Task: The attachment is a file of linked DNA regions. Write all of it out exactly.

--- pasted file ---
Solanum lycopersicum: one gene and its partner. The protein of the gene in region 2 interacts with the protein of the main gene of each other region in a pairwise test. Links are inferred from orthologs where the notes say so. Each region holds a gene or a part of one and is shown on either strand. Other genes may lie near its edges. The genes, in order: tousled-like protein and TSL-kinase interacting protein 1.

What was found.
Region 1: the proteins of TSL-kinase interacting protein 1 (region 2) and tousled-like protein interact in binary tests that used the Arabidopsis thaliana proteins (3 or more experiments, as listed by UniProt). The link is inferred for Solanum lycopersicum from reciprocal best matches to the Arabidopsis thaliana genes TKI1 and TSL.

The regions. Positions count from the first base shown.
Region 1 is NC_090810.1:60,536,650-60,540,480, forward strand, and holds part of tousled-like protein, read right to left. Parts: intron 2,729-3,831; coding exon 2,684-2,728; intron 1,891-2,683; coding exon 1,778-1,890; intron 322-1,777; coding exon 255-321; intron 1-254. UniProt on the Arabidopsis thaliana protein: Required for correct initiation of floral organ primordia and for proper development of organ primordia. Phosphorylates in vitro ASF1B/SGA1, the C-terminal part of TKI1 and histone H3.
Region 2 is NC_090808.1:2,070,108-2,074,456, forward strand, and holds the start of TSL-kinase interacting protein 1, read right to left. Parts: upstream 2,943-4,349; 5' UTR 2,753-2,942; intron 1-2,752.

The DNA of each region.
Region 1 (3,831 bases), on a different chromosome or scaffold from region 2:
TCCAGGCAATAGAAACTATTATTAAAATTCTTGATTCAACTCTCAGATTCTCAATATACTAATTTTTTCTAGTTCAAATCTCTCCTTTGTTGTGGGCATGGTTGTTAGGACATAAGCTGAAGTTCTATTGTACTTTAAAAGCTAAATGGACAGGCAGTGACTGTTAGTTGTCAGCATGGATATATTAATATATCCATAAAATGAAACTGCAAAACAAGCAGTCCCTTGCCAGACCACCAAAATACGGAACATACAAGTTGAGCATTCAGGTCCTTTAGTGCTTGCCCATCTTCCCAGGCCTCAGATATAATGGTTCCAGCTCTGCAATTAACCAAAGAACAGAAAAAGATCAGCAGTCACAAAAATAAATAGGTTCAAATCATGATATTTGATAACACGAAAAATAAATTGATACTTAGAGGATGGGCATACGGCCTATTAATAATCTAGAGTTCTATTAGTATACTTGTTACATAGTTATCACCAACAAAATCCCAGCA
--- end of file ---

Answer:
Solanum lycopersicum: one gene and its partner. The protein of the gene in region 2 interacts with the protein of the main gene of each other region in a pairwise test. Links are inferred from orthologs where the notes say so. Each region holds a gene or a part of one and is shown on either strand. Other genes may lie near its edges. The genes, in order: tousled-like protein and TSL-kinase interacting protein 1.

What was found.
Region 1: the proteins of TSL-kinase interacting protein 1 (region 2) and tousled-like protein interact in binary tests that used the Arabidopsis thaliana proteins (3 or more experiments, as listed by UniProt). The link is inferred for Solanum lycopersicum from reciprocal best matches to the Arabidopsis thaliana genes TKI1 and TSL.

The regions. Positions count from the first base shown.
Region 1 is NC_090810.1:60,536,650-60,540,480, forward strand, and holds part of tousled-like protein, read right to left. Parts: intron 2,729-3,831; coding exon 2,684-2,728; intron 1,891-2,683; coding exon 1,778-1,890; intron 322-1,777; coding exon 255-321; intron 1-254. UniProt on the Arabidopsis thaliana protein: Required for correct initiation of floral organ primordia and for proper development of organ primordia. Phosphorylates in vitro ASF1B/SGA1, the C-terminal part of TKI1 and histone H3.
Region 2 is NC_090808.1:2,070,108-2,074,456, forward strand, and holds the start of TSL-kinase interacting protein 1, read right to left. Parts: upstream 2,943-4,349; 5' UTR 2,753-2,942; intron 1-2,752.

The DNA of each region.
Region 1 (3,831 bases), on a different chromosome or scaffold from region 2:
TCCAGGCAATAGAAACTATTATTAAAATTCTTGATTCAACTCTCAGATTCTCAATATACTAATTTTTTCTAGTTCAAATCTCTCCTTTGTTGTGGGCATGGTTGTTAGGACATAAGCTGAAGTTCTATTGTACTTTAAAAGCTAAATGGACAGGCAGTGACTGTTAGTTGTCAGCATGGATATATTAATATATCCATAAAATGAAACTGCAAAACAAGCAGTCCCTTGCCAGACCACCAAAATACGGAACATACAAGTTGAGCATTCAGGTCCTTTAGTGCTTGCCCATCTTCCCAGGCCTCAGATATAATGGTTCCAGCTCTGCAATTAACCAAAGAACAGAAAAAGATCAGCAGTCACAAAAATAAATAGGTTCAAATCATGATATTTGATAACACGAAAAATAAATTGATACTTAGAGGATGGGCATACGGCCTATTAATAATCTAGAGTTCTATTAGTATACTTGTTACATAGTTATCACCAACAAAATCCCAGCA